Legend, by Bob Marley
Suggested by Mike Major
Not many musicians could get away with naming their album Legend.
Elvis? Sure. Freddie? Yeah. Prince? Probably. Eminem? I guess. Cher? Likely. Meatloaf? Okay. Madonna? Certainly. Rhianna? Yes. Beyonce? Yup. Lemmy? DEFINITELY.
Each of these acts has a one-word name. Perhaps that’s a factor? If so, it’s looking rosy for Sia.
And then there’s Bob Marley. While he has more than a one-word name (which is a blessing… “Appearing live at Wembley Stadium… BOB!” doesn’t sound particularly legendary), he’s certainly got the necessary minerals.
I mean, just look at the tracklist on this beast! We have fourteen reggae standards, of which I know eight without popping a zit. The entire first half of the album is a cavalcade of bankable hits, from the not-Whitesnake Is This Love to the not-Neneh-Cherry Buffalo Soldier. The second half is similarly stacked, from the not-Body-Count I Shot The Sheriff to the not-Hartley’s Jamming. Every song is catchy, evocative and above all memorable.
But are they good?
I’ve reviewed exactly one reggae album thus far, some ninety-nine albums ago: the ground-breaking Heart of the Congos, by The Congos. I scored that seminal work with a middling 5/10. Legend is the biggest selling Reggae album of all time, and it’s packed recognisable bangers, so it’s sure to score highly, no?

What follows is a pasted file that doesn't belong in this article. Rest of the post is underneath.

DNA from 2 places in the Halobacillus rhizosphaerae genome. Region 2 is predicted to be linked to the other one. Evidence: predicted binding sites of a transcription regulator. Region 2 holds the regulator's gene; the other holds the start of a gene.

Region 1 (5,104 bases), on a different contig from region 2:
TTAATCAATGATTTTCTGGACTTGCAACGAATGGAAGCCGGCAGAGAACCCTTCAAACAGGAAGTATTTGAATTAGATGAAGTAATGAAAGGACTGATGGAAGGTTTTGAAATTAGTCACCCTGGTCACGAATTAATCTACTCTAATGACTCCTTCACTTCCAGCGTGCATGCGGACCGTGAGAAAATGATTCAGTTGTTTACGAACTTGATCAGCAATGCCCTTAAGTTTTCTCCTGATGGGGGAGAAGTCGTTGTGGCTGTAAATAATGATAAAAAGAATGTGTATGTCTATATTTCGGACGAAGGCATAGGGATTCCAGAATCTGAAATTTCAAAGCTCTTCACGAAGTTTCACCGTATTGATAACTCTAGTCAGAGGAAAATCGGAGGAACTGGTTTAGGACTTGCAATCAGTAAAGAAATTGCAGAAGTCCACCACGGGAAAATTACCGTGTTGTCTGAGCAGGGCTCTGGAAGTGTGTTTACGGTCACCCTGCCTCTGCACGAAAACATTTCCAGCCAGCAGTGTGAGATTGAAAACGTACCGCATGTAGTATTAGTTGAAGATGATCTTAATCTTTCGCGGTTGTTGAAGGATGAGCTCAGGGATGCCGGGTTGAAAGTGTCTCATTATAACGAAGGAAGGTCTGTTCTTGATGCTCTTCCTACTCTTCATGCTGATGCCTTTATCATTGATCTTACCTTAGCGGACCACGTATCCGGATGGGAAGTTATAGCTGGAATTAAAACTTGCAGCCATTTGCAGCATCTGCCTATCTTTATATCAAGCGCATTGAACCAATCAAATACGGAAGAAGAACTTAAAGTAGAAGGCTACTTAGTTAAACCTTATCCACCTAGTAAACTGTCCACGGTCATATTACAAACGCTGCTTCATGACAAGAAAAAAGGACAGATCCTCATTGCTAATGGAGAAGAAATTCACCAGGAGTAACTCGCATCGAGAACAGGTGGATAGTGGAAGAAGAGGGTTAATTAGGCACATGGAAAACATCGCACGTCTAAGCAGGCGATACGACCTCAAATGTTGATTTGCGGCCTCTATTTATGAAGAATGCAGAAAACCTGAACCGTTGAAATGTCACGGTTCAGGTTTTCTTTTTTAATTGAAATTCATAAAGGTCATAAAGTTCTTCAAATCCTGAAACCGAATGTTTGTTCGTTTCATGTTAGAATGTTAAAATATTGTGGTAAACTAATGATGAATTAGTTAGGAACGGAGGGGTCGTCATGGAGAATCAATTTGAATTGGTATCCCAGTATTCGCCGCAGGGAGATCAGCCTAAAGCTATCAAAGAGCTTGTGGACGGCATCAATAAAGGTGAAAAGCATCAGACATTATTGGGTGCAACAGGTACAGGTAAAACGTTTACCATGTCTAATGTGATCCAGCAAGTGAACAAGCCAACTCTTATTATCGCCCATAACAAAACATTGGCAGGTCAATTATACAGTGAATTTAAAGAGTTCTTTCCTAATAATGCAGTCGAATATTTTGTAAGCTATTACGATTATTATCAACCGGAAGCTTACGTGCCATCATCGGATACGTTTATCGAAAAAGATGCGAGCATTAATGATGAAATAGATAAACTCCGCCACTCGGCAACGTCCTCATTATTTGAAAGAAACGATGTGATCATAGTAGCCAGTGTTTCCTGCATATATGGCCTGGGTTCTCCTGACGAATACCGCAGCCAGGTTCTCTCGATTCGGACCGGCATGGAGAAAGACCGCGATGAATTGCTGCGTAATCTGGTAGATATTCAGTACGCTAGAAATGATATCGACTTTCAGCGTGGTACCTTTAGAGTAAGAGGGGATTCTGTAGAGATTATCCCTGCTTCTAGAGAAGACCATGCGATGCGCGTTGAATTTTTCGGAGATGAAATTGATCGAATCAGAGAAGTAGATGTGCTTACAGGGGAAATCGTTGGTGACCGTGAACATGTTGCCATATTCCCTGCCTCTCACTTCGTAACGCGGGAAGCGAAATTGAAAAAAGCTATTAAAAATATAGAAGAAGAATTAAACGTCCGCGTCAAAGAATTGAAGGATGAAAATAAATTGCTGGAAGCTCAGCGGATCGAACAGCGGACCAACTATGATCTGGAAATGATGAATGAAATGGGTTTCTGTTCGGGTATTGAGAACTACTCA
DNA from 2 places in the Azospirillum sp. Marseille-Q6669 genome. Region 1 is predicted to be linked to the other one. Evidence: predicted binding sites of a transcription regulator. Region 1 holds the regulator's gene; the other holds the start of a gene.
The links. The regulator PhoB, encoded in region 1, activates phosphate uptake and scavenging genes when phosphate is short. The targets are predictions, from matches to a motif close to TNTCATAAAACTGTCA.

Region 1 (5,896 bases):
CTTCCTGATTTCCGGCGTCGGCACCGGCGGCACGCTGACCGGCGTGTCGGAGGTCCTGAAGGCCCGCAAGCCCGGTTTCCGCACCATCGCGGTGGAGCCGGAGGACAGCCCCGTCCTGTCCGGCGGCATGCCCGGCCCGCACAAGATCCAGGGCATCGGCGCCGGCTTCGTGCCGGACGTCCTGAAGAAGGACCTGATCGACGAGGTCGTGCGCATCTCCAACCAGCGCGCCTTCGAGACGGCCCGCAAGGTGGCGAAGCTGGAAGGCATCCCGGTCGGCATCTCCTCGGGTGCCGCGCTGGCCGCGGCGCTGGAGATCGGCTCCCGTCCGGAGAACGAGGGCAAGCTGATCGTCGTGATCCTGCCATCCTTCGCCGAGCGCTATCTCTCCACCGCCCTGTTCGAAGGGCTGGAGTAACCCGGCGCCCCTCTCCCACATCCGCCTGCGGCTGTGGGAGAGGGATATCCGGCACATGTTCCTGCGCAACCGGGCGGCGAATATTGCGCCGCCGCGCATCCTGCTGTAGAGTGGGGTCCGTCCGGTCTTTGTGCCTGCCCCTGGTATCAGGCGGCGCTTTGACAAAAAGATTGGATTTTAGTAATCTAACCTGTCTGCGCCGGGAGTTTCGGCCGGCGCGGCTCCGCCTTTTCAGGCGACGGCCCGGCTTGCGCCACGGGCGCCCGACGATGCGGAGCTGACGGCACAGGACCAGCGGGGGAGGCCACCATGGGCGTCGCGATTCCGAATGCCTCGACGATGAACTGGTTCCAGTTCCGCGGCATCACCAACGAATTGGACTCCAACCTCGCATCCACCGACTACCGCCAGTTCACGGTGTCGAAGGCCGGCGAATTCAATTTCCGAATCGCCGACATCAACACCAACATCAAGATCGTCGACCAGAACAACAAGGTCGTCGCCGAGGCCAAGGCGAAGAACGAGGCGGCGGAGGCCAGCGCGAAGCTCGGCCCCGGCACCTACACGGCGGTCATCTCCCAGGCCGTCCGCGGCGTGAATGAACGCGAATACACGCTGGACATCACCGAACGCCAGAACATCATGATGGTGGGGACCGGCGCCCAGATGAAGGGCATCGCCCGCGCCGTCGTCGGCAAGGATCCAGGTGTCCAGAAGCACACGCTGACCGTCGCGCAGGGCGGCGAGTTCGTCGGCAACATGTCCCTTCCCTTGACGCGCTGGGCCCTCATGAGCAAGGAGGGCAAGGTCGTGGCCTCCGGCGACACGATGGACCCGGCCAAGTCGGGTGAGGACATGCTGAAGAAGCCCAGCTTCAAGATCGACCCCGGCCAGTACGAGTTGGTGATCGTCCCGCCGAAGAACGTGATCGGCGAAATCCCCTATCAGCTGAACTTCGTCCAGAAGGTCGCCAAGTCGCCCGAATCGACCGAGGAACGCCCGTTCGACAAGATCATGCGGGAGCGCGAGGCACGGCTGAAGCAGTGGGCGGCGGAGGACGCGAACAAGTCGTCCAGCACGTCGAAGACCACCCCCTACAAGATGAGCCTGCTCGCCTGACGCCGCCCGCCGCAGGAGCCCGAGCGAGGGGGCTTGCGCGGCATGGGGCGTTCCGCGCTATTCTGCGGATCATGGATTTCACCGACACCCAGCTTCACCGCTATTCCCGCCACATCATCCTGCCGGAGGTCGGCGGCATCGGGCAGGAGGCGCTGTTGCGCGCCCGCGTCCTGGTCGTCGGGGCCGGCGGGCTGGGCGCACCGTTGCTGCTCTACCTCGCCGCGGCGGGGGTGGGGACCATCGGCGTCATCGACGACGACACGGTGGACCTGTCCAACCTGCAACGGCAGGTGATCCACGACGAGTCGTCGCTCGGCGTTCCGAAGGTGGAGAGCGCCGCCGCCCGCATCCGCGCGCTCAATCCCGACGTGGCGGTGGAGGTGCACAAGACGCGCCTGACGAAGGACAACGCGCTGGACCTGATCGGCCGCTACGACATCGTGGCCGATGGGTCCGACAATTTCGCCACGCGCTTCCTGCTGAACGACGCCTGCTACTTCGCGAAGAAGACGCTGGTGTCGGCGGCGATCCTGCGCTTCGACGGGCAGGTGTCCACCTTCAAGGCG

It’s not Bob Marley’s fault. It’s the genre itself. Reggae, to me, suffers from Double-dip Repetition. On the first layer, the genre layer, the signature reggae upstroked guitar and much-replicated drum sound set their stall early. They create the reggae sound, goddamn it, so don’t ask for anything else. On the second layer of repetition, we get the repetition that’s within each song itself, where the chorus becomes a single phrase sang four, eight, or sixteen times on the bounce. It’s one reason the songs are so memorable… there aren’t that many moving parts to keep your eye on.
Perhaps the Prog is finally snaking its greasy tendrils around my heart, but I feel Reggae is so structurally simple, so point and counterpoint, so catch and release, that I’m bored of it all rather quickly. It’s a few lines of verse then a chorus, then a few lines of verse and more chorus, repeated ad infinitum. And each chorus is one or two bespoke phrases repeated over and over, sometimes sung by many people at once. Then the song ends, and a new one begins. Second Verse, Same As The First.
So while I know the songs and acknowledge their pedigree, I’d never embrace them as a sound I’d seek out for personal pleasure. Even my favourite track, I Shot The Sheriff, is likely so because I yearn for a full-on gangster rap cover version. “I shot the sheriff (f**k da police!) / Popped a cap into the deputy.”
Despite its legendary status, Bob only gets 5/10. Let’s hope he’s not Wailing about it.